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This article is about the civilization in Age of Empires II: The Age of Kings. For the civilization in Age of Empires IV: The Sultans Ascend, see Byzantines (Age of Empires IV). For similar civilizations, see Romans, Greeks.
Civilization Technology tree Strategy

While the Western Roman Empire decayed and collapsed, its eastern half in Byzantium remained an imperial titan for centuries to come. Repulse countless invasions with imposing fortifications, command vast and versatile armies amassed from within and outside your borders, and immolate enemy fleets with siphons of Greek Fire. Your heavily-armored Cataphracts inspire fear from the Danube to the Euphrates while your scholars propel you into a new age of technology and learning!
—Description[1]

The Byzantines are a Mediterranean European civilization in Age of Empires II (Middle Eastern before the Definitive Edition) based on the empire of the namesake around modern day Greece and Turkey. They are classified as a defensive civilization.

Despite Greece falling into the hands of the Ottoman Empire, the Byzantine civilization is represented in Age of Empires III: Definitive Edition - Knights of the Mediterranean by the Royal House of Phanar, based on the Phanariotes (who were direct descendants of Byzantine imperial and aristocratic families, as well as the families of wealthy Greek merchants in the Phanar District of Constantinople). The Phanariot Byzantine Legacy technology also offers an improvement to building hit points, similar to the Age of Empires II Byzantines' own inherent building hit point bonus.

The Byzantines also appear as a playable civilization in Age of Empires IV: The Sultans Ascend.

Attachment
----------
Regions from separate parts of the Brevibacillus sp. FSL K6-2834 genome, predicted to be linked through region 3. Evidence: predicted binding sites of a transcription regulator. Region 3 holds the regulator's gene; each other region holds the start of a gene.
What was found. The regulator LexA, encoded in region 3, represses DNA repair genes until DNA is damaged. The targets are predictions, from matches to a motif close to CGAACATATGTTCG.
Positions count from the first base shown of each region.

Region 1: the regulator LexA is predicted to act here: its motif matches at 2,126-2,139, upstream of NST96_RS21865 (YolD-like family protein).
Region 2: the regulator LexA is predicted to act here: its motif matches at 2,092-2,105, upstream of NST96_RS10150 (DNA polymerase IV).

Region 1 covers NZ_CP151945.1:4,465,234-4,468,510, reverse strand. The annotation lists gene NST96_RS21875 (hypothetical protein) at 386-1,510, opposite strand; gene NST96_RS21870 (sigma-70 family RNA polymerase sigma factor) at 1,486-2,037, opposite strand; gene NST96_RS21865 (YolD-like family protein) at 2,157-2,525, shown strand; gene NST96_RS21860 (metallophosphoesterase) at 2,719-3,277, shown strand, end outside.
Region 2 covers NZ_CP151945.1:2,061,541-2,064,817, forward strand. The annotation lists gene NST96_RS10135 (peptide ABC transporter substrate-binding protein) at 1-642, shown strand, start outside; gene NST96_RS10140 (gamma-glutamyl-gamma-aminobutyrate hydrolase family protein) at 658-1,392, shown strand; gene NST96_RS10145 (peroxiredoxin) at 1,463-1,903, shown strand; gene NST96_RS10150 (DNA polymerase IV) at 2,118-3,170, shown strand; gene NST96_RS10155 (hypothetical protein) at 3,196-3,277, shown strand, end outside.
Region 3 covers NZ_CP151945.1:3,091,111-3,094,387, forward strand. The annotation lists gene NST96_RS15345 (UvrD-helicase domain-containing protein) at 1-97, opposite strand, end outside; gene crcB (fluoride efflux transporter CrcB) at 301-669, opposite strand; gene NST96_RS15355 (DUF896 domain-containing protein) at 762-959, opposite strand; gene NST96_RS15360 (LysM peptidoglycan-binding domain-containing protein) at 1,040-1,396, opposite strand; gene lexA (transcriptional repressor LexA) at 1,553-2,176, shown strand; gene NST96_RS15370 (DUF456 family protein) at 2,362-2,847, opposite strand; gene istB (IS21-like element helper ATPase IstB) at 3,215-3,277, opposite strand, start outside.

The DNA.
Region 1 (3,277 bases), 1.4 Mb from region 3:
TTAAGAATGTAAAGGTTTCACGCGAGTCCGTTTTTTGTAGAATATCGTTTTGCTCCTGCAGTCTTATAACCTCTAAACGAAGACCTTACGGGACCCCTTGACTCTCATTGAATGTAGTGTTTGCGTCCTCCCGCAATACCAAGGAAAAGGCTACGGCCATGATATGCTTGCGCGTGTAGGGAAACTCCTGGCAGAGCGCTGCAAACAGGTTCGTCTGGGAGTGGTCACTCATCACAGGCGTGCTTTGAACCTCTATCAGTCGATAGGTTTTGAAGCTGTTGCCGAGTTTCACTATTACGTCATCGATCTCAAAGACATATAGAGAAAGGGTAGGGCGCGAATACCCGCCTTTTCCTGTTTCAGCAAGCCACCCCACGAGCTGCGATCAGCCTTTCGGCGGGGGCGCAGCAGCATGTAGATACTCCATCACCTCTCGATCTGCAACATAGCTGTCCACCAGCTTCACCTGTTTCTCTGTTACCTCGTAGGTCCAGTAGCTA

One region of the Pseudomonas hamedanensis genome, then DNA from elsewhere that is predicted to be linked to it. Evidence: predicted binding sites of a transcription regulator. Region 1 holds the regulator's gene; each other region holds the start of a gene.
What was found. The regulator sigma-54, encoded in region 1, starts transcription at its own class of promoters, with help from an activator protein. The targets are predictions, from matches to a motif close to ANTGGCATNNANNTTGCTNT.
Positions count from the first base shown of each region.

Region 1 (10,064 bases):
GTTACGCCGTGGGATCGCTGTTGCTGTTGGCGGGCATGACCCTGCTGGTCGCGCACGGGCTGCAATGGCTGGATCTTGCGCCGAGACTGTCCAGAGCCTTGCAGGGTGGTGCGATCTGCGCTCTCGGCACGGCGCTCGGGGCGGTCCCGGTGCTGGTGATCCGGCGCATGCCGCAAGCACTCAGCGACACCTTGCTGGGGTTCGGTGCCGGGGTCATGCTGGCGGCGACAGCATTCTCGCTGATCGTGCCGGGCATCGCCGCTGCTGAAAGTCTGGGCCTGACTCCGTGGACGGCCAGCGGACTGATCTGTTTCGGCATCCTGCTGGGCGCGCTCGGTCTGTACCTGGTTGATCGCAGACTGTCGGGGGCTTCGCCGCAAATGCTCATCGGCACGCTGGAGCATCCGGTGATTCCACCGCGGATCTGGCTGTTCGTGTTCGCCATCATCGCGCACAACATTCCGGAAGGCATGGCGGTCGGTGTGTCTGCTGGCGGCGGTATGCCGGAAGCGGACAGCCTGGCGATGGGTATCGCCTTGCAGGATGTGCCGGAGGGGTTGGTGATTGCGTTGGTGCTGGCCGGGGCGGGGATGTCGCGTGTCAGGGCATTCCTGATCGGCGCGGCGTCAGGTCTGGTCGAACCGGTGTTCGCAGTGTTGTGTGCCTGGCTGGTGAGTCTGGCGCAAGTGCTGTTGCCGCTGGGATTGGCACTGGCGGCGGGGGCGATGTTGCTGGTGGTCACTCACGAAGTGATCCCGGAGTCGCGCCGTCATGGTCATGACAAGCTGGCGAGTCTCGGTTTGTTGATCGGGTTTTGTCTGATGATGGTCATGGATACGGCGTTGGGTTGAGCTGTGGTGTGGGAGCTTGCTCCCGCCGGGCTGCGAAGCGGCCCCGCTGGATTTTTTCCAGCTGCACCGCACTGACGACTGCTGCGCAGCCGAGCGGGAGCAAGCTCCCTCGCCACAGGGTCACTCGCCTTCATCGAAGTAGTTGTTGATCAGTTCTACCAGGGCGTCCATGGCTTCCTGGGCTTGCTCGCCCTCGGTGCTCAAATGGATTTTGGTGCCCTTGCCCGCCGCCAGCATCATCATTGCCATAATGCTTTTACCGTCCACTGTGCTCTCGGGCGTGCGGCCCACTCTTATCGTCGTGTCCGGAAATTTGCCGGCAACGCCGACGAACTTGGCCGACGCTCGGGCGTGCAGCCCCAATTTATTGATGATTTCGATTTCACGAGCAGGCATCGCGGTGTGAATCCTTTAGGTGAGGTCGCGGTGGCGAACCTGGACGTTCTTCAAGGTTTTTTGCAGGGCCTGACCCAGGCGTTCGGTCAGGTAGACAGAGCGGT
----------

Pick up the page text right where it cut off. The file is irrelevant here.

Characteristics[]

Unique unit[]

CataphractIcon-DE Cataphract: Heavy cavalry that excels at combat against infantry and Camel Riders.

Unique technologies[]

Civilization bonuses[]

Team bonus[]

Monks heal 100% faster.

Overview[]

The greatest perk of the Byzantines are their defenses. Not only do they have additional hit points on all of their buildings (though the lack of Masonry and Architecture does mean that the difference is not as significant outside of walls), but they also have discounts on their Camel Rider, Skirmisher, and Spearman lines. This gives them a great ability to hold a position, and their fully upgraded Arbalesters and very strong unique Cataphracts allow them to push as well. They are even stronger on water, thanks to their full tech tree and their faster-firing Fire Ships. Their cheaper Imperial Age should also not be forgotten, as it gives them a strong power spike. They have a wide technology tree with respect to Barracks, Archery Range, Monastery, and economy.

The Byzantines are versatile but have a few weaknesses. First, the lack of a strong early-game bonus can lead to a slow start, and means they often have to rely on their defenses a lot in order to catch up. They also have poor Cavalry Archers due to lacking Parthian Tactics and more importantly Bloodlines. Their Stables are still usable, as despite their lack of Bloodlines and Blast Furnace (which the later also weaken their infantry offensive power), they still have access to Hussars, Paladin, and Heavy Camel Rider, and their camels are cheaper. Lastly, they lack Siege Engineers, Siege Onagers, and Heavy Scorpions, making their siege department fairly poor, which makes these two unit lines unusable, and hindering the utility of other siege units (which are still usable, as they still have access to Siege Rams and Bombard Cannons).

Altogether, due to their wide technology tree and wide array of bonuses, the Byzantines are hard to predict in multiplayer games. Their strong defenses work well at securing map control, and their cheap Skirmishers, Camel Riders, and Spearmen, as well as their powerful Cataphracts give them the ability to counter most civilizations' armies. Their Fire Ships and Dromons make them a great pick on both water and mixed maps, making them a solid civilization overall. The Byzantines are a versatile civilization that relies on a wide variety of units of all categories for both offense and defense strategies, making the civilization appealing for new players.

Changelog[]

AoE2-DLCicon-1 The Conquerors[]